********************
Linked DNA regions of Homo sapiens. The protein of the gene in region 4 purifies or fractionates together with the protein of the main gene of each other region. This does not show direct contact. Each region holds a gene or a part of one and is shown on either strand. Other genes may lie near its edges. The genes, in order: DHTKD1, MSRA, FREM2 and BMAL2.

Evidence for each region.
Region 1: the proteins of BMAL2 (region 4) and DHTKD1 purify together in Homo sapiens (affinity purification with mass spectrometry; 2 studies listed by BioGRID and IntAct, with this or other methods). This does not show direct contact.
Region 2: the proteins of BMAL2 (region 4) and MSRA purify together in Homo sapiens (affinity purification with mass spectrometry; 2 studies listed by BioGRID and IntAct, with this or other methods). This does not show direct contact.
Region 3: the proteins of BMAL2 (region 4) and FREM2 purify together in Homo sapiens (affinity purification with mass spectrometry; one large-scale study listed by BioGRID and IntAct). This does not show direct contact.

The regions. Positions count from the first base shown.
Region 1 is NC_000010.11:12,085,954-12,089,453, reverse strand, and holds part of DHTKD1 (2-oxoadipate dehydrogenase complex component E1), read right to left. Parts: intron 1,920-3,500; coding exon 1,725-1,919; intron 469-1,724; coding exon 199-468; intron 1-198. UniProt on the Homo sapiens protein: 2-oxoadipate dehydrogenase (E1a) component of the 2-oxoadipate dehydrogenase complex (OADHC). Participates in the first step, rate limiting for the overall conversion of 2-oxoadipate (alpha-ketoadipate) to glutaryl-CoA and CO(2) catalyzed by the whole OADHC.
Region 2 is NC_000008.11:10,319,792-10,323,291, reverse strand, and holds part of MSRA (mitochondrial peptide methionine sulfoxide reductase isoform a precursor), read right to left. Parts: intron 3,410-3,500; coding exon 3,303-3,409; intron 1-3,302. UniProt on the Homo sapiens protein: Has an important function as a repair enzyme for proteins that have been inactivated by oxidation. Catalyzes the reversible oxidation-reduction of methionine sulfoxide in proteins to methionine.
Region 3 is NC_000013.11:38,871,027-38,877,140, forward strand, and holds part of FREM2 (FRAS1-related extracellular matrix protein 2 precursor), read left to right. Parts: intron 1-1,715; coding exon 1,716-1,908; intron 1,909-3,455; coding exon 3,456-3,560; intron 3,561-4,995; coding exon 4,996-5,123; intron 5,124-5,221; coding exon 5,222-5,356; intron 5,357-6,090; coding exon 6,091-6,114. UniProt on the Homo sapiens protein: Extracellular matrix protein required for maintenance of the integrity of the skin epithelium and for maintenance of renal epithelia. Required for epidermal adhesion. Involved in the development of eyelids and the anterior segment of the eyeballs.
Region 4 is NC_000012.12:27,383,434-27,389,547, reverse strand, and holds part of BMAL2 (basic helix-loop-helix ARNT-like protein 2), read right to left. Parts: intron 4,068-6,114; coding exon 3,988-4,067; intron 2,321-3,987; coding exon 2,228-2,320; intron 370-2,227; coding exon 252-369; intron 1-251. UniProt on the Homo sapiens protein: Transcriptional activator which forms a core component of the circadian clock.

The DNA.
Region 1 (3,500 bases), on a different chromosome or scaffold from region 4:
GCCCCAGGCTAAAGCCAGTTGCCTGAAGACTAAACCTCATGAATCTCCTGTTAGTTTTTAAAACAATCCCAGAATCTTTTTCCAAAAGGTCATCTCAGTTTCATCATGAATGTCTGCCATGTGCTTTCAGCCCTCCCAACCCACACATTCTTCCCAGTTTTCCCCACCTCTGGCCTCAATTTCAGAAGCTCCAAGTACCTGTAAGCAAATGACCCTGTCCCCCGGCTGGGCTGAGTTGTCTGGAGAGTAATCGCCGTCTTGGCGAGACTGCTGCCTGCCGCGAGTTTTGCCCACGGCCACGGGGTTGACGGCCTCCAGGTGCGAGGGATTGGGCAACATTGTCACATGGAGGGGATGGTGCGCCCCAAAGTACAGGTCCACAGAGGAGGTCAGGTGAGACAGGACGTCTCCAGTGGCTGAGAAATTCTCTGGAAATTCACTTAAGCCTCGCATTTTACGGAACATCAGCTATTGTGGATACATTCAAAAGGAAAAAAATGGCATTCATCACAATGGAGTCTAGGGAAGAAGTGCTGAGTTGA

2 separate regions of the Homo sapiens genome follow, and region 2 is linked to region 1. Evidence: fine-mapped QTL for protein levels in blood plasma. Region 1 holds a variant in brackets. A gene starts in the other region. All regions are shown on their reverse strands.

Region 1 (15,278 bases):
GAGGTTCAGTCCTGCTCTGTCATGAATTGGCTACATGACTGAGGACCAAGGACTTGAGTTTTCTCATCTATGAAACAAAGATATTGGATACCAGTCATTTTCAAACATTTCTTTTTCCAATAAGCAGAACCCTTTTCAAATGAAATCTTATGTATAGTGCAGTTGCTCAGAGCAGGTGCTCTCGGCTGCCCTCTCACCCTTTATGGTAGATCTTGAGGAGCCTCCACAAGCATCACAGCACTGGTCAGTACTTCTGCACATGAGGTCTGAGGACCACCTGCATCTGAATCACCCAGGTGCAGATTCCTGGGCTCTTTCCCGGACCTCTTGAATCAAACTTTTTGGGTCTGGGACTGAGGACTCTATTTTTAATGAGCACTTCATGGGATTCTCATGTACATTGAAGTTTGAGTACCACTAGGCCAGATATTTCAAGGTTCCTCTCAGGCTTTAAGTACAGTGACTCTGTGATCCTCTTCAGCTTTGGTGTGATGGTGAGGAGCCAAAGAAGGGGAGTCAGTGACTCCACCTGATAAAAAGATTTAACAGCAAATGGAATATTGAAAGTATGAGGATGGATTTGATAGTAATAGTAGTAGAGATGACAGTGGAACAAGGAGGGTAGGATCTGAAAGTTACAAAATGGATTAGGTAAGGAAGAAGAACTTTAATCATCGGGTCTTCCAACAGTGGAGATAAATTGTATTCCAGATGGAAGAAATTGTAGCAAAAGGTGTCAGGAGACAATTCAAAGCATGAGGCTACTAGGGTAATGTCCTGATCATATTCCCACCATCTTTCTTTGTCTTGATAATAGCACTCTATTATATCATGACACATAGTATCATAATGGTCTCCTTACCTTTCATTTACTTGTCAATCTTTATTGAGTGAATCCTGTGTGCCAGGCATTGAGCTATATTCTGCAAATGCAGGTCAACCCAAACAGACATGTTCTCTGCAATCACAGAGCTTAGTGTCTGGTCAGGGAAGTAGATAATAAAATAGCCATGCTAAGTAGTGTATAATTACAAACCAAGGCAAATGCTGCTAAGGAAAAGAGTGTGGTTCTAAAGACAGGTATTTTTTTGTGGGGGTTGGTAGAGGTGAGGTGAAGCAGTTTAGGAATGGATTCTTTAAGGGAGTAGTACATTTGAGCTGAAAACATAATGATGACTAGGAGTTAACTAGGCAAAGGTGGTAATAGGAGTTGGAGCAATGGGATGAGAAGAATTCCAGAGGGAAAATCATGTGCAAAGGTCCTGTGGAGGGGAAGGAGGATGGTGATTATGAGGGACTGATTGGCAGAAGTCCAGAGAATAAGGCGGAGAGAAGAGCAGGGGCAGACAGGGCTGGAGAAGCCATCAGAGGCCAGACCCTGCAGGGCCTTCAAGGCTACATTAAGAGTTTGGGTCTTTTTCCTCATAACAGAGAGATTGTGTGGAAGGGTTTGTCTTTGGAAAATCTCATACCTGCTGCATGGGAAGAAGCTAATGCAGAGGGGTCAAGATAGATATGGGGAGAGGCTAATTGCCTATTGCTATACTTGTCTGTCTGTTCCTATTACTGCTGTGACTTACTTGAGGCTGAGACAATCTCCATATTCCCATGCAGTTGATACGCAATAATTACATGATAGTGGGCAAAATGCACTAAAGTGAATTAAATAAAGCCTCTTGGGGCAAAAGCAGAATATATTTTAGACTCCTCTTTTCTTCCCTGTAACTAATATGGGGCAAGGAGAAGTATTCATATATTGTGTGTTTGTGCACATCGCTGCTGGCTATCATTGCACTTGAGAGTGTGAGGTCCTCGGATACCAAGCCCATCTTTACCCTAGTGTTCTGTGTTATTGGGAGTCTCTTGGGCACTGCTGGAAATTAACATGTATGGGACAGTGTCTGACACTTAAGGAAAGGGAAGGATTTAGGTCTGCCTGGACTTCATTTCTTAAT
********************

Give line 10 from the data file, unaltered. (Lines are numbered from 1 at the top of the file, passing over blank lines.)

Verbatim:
Region 4 is NC_000012.12:27,383,434-27,389,547, reverse strand, and holds part of BMAL2 (basic helix-loop-helix ARNT-like protein 2), read right to left. Parts: intron 4,068-6,114; coding exon 3,988-4,067; intron 2,321-3,987; coding exon 2,228-2,320; intron 370-2,227; coding exon 252-369; intron 1-251. UniProt on the Homo sapiens protein: Transcriptional activator which forms a core component of the circadian clock.